Tuesday, September 20, 2011

Pathological Demand Avoidance

Pathological Demand Avoidance


This information sheet has been written in such a style as to try and make it accessible to children as well as adults in an attempt to inform as many people as possible about Pathological Demand Avoidance.

PDA is a pervasive developmental disorder. Dr Elizabeth Newson of Nottingham University identified significant atypical characteristics displayed by children diagnosed as having Autistic Spectrum Disorder (non specified).

PDA is quite rare. No one is really sure of the exact cause but it is believed the brain works in a slightly different way from other people’s brains. Children with PDA are very good at certain things they enjoy but often do not do so well at school, not because they lack intelligence but because they are afraid to make an effort in case it leads to further demands.

Children with PDA can find it difficult to get on with other people. They can get bossy or play a little too rough. They may shout and scream if they do not get their own way or go from being happy to furious very quickly. They might seem to ‘go over the top’ sometimes. Children with PDA find it hard to ‘tune in’ to what other people feel and they often don’t realise that other people’s feelings matter as much as their own. They often interrupt because they do not understand that the social rules for conversation are important.

Children with PDA find being asked to do things difficult, even easy things. They will have dozens of excuses why they cannot do something, will attempt to change the topic of conversation or talk and talk as avoidance strategies. Children with PDA frequently become panicky or agitated and often become very angry.

Children with PDA are ‘obsessional’. Their biggest obsession is avoiding demands. They may ask the same question over and over again, talk about one topic of conversation a lot, get fascinated by certain toys, videos, games or other objects. They say things over and over again to avoid doing what they are asked to do, and they keep blaming others for things.

Children with PDA may become easily upset or angered because they feel under pressure and this is hard to handle. They worry about things we don’t even give a thought to and they feel anxious most of the time. Anxiety increases when they are asked to do something. Imagine how you feel when you have a test or exam to do – a child with PDA feels like that most of the time!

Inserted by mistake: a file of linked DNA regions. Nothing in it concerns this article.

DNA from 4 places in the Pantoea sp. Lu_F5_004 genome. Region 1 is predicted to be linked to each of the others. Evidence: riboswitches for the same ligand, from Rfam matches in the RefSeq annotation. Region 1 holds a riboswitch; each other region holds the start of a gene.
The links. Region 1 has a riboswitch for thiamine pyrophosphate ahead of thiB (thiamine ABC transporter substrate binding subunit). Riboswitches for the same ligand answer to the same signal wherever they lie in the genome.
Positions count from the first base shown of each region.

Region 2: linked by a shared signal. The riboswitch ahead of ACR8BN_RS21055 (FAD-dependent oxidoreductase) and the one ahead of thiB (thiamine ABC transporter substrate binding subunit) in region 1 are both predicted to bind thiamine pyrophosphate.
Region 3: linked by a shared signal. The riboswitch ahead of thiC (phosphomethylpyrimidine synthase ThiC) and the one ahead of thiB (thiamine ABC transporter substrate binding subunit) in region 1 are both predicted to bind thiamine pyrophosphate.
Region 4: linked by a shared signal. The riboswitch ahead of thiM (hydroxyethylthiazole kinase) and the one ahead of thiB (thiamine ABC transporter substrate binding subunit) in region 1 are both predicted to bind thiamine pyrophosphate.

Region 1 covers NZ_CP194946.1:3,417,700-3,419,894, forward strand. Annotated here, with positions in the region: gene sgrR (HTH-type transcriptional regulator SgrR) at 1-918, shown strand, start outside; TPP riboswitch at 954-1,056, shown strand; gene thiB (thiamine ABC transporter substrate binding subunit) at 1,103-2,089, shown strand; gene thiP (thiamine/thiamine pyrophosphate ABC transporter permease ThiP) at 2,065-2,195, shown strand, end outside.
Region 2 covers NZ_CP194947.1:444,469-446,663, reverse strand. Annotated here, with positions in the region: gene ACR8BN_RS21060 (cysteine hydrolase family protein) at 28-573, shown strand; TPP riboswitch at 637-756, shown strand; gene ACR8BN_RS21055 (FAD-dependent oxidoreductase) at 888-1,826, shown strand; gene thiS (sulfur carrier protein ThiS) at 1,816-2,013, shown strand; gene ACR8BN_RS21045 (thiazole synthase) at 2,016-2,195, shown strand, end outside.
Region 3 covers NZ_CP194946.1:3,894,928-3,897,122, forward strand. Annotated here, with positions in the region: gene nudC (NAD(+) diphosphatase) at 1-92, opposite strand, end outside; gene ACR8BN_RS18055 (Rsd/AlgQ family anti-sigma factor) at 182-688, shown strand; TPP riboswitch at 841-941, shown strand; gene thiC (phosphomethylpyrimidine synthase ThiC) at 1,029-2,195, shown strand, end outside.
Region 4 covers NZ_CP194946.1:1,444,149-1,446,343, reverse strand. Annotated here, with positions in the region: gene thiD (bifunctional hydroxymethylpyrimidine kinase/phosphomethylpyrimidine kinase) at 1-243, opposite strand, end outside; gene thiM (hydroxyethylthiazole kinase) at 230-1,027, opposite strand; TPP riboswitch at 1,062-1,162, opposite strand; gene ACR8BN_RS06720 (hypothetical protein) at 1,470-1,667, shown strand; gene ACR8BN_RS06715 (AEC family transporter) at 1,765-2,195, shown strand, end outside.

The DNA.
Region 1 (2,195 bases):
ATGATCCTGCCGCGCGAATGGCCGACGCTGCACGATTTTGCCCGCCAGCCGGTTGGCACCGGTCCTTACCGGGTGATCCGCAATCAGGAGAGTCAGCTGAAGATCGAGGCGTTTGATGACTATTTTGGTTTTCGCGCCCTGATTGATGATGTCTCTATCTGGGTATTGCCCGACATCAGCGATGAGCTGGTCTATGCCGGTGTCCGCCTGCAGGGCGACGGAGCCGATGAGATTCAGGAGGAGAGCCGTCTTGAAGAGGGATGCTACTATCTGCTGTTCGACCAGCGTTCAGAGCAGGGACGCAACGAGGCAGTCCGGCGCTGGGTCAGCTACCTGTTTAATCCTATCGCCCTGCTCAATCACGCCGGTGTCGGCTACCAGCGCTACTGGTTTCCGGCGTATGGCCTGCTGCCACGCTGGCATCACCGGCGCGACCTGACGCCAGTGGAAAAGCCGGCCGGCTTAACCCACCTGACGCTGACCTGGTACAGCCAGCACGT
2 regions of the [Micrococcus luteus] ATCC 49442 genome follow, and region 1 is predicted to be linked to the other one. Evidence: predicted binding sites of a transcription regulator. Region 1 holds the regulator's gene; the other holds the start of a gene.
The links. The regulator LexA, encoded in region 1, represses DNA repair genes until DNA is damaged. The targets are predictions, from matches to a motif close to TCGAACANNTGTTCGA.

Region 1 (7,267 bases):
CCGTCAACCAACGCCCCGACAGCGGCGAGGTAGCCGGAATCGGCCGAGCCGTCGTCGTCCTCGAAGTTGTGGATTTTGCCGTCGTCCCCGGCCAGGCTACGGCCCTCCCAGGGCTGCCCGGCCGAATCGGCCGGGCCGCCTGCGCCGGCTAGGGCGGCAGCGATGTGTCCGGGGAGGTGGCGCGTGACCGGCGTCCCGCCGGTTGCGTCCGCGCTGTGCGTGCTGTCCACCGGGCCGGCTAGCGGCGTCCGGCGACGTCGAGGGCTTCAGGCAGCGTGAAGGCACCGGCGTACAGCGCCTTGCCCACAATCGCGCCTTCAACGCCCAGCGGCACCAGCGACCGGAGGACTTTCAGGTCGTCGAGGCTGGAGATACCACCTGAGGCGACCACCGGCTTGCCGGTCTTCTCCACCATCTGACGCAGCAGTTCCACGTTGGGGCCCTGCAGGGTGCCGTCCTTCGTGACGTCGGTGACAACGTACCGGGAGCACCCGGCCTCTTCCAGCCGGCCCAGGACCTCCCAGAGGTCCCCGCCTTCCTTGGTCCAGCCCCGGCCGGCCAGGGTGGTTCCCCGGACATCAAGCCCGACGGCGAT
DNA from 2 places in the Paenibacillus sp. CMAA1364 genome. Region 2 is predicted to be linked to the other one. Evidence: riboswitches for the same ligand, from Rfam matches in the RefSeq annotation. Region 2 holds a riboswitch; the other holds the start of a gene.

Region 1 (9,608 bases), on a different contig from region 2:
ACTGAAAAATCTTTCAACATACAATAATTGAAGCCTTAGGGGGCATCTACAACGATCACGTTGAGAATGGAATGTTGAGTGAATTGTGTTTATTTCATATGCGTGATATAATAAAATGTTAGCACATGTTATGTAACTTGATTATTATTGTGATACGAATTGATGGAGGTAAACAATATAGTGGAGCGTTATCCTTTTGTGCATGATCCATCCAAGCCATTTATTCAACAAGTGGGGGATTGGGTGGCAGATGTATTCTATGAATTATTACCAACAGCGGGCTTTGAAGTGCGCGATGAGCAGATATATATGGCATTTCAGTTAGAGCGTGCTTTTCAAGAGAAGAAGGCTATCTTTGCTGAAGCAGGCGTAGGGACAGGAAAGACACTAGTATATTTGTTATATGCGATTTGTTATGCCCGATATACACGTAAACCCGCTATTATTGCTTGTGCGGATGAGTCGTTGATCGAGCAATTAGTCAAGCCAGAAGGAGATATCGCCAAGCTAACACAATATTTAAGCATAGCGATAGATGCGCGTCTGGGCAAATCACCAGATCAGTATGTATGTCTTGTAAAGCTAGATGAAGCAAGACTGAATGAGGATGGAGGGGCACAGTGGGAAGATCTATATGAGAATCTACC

Children with PDA have difficulty telling the difference between real and pretend. Stories and games may be taken seriously. Children with PDA are often taken advantage of because they don’t realise they are being tricked or lied to. They might seem as if they are showing off sometimes, but they don’t realise what other people think. They try to take over situations because don’t understand that they can’t be the adult!

Children with PDA find it difficult to take responsibility for the things they do. It seems that they don’t care about what they should and shouldn’t do. They often do not feel pleased with the good things they do and often do not feel proud or ashamed. Also, they don’t seem to know when they’ve gone too far! They seem very rude or naughty at times because they don’t understand which rules are important and get confused.

Most children with PDA are a bit clumsy; you may notice it when they are running around or doing sports. They often find it hard to hold a pen or pencil and writing can be hard work.

It is frightening and stressful to have PDA. You may have to handle a situation differently with a child with PDA as they often say the wrong thing, go too far or become agitated and argumentative without having any idea that they have been inappropriate.

Children with PDA do not understand themselves very well - they do not understand what being a child really means for them personally. We know how to behave, we understand social rules and how to behave in school and home, we know what to believe and how we feel about ourselves – children with PDA find all of this very difficult to learn even though parents try very hard to teach them this sort of knowledge. They don’t see anything as being their responsibility. They aren’t very good at keeping secrets and they say things that are unkind without understanding the upset these words cause.

There is no cure for PDA but with good teaching and encouragement they can improve all the time. There may have to be different rules for children with PDA as they do not always mean to do or say some things. If you understand why a child behaves in the way that they do you can help to make their lives a little bit easier which in the end will makes yours a little bit easier too!

Based on “Children with Pathological Demand Avoidance Syndrome (PDA) a booklet for brothers and sisters” by Julie Davies, Child Development Research Unit, Nottingham University

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